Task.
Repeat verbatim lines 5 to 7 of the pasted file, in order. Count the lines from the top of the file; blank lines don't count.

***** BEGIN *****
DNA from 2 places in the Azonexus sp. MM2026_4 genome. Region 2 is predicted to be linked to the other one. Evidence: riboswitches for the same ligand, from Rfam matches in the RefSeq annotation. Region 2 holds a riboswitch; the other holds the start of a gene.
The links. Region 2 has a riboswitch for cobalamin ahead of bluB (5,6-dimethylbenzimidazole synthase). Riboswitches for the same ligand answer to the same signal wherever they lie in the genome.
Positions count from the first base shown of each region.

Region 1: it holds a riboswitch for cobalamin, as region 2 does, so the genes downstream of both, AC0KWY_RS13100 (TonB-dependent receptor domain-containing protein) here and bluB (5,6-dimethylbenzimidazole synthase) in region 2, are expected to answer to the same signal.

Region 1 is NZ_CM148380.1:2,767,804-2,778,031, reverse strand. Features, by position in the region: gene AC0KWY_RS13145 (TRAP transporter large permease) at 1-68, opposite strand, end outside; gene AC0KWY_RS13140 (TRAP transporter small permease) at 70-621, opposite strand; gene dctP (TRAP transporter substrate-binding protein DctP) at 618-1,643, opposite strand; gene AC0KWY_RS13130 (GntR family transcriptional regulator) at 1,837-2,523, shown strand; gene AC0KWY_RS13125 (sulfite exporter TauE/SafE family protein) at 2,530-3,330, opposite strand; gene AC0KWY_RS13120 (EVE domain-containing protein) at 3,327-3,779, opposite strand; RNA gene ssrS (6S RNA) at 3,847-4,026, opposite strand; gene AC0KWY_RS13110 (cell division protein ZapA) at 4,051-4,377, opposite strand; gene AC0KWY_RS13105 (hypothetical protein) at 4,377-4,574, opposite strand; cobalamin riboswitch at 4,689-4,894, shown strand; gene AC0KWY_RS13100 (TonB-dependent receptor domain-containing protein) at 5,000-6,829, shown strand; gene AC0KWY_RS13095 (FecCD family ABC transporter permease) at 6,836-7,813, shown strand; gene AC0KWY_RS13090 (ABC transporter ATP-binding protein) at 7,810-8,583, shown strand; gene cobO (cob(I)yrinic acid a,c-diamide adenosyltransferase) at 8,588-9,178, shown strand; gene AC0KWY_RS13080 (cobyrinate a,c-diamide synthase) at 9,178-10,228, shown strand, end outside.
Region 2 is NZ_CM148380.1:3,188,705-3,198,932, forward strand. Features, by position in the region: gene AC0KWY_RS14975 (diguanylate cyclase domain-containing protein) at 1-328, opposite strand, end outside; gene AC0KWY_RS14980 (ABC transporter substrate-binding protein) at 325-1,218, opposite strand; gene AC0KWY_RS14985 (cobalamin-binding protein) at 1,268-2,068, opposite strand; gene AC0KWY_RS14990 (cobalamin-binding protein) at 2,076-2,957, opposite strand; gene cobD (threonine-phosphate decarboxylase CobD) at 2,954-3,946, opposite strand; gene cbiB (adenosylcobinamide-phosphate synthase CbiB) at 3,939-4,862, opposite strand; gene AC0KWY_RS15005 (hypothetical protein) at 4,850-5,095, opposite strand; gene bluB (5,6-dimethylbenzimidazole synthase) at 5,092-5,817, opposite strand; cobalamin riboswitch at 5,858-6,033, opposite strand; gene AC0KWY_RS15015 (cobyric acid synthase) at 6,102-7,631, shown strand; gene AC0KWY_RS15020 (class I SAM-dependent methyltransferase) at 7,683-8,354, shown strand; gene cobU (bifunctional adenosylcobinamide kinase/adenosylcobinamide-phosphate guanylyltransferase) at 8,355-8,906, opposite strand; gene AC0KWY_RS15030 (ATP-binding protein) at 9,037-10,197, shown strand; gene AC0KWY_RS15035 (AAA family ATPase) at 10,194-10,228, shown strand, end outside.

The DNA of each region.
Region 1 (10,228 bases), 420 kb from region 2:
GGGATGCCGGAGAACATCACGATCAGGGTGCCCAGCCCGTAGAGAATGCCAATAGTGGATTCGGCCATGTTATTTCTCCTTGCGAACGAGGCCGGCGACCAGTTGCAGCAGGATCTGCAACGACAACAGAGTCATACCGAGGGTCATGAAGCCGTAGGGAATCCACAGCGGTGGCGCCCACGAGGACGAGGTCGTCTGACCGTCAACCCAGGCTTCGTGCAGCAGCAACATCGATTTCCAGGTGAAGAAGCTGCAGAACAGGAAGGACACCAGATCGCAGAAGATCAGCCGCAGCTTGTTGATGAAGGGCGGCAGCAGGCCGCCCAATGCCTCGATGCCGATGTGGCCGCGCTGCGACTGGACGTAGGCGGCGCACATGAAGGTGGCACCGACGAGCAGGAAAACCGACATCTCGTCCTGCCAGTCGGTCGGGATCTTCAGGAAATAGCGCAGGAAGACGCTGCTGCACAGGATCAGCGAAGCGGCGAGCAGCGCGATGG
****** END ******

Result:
Region 1 is NZ_CM148380.1:2,767,804-2,778,031, reverse strand. Features, by position in the region: gene AC0KWY_RS13145 (TRAP transporter large permease) at 1-68, opposite strand, end outside; gene AC0KWY_RS13140 (TRAP transporter small permease) at 70-621, opposite strand; gene dctP (TRAP transporter substrate-binding protein DctP) at 618-1,643, opposite strand; gene AC0KWY_RS13130 (GntR family transcriptional regulator) at 1,837-2,523, shown strand; gene AC0KWY_RS13125 (sulfite exporter TauE/SafE family protein) at 2,530-3,330, opposite strand; gene AC0KWY_RS13120 (EVE domain-containing protein) at 3,327-3,779, opposite strand; RNA gene ssrS (6S RNA) at 3,847-4,026, opposite strand; gene AC0KWY_RS13110 (cell division protein ZapA) at 4,051-4,377, opposite strand; gene AC0KWY_RS13105 (hypothetical protein) at 4,377-4,574, opposite strand; cobalamin riboswitch at 4,689-4,894, shown strand; gene AC0KWY_RS13100 (TonB-dependent receptor domain-containing protein) at 5,000-6,829, shown strand; gene AC0KWY_RS13095 (FecCD family ABC transporter permease) at 6,836-7,813, shown strand; gene AC0KWY_RS13090 (ABC transporter ATP-binding protein) at 7,810-8,583, shown strand; gene cobO (cob(I)yrinic acid a,c-diamide adenosyltransferase) at 8,588-9,178, shown strand; gene AC0KWY_RS13080 (cobyrinate a,c-diamide synthase) at 9,178-10,228, shown strand, end outside.
Region 2 is NZ_CM148380.1:3,188,705-3,198,932, forward strand. Features, by position in the region: gene AC0KWY_RS14975 (diguanylate cyclase domain-containing protein) at 1-328, opposite strand, end outside; gene AC0KWY_RS14980 (ABC transporter substrate-binding protein) at 325-1,218, opposite strand; gene AC0KWY_RS14985 (cobalamin-binding protein) at 1,268-2,068, opposite strand; gene AC0KWY_RS14990 (cobalamin-binding protein) at 2,076-2,957, opposite strand; gene cobD (threonine-phosphate decarboxylase CobD) at 2,954-3,946, opposite strand; gene cbiB (adenosylcobinamide-phosphate synthase CbiB) at 3,939-4,862, opposite strand; gene AC0KWY_RS15005 (hypothetical protein) at 4,850-5,095, opposite strand; gene bluB (5,6-dimethylbenzimidazole synthase) at 5,092-5,817, opposite strand; cobalamin riboswitch at 5,858-6,033, opposite strand; gene AC0KWY_RS15015 (cobyric acid synthase) at 6,102-7,631, shown strand; gene AC0KWY_RS15020 (class I SAM-dependent methyltransferase) at 7,683-8,354, shown strand; gene cobU (bifunctional adenosylcobinamide kinase/adenosylcobinamide-phosphate guanylyltransferase) at 8,355-8,906, opposite strand; gene AC0KWY_RS15030 (ATP-binding protein) at 9,037-10,197, shown strand; gene AC0KWY_RS15035 (AAA family ATPase) at 10,194-10,228, shown strand, end outside.

The DNA of each region.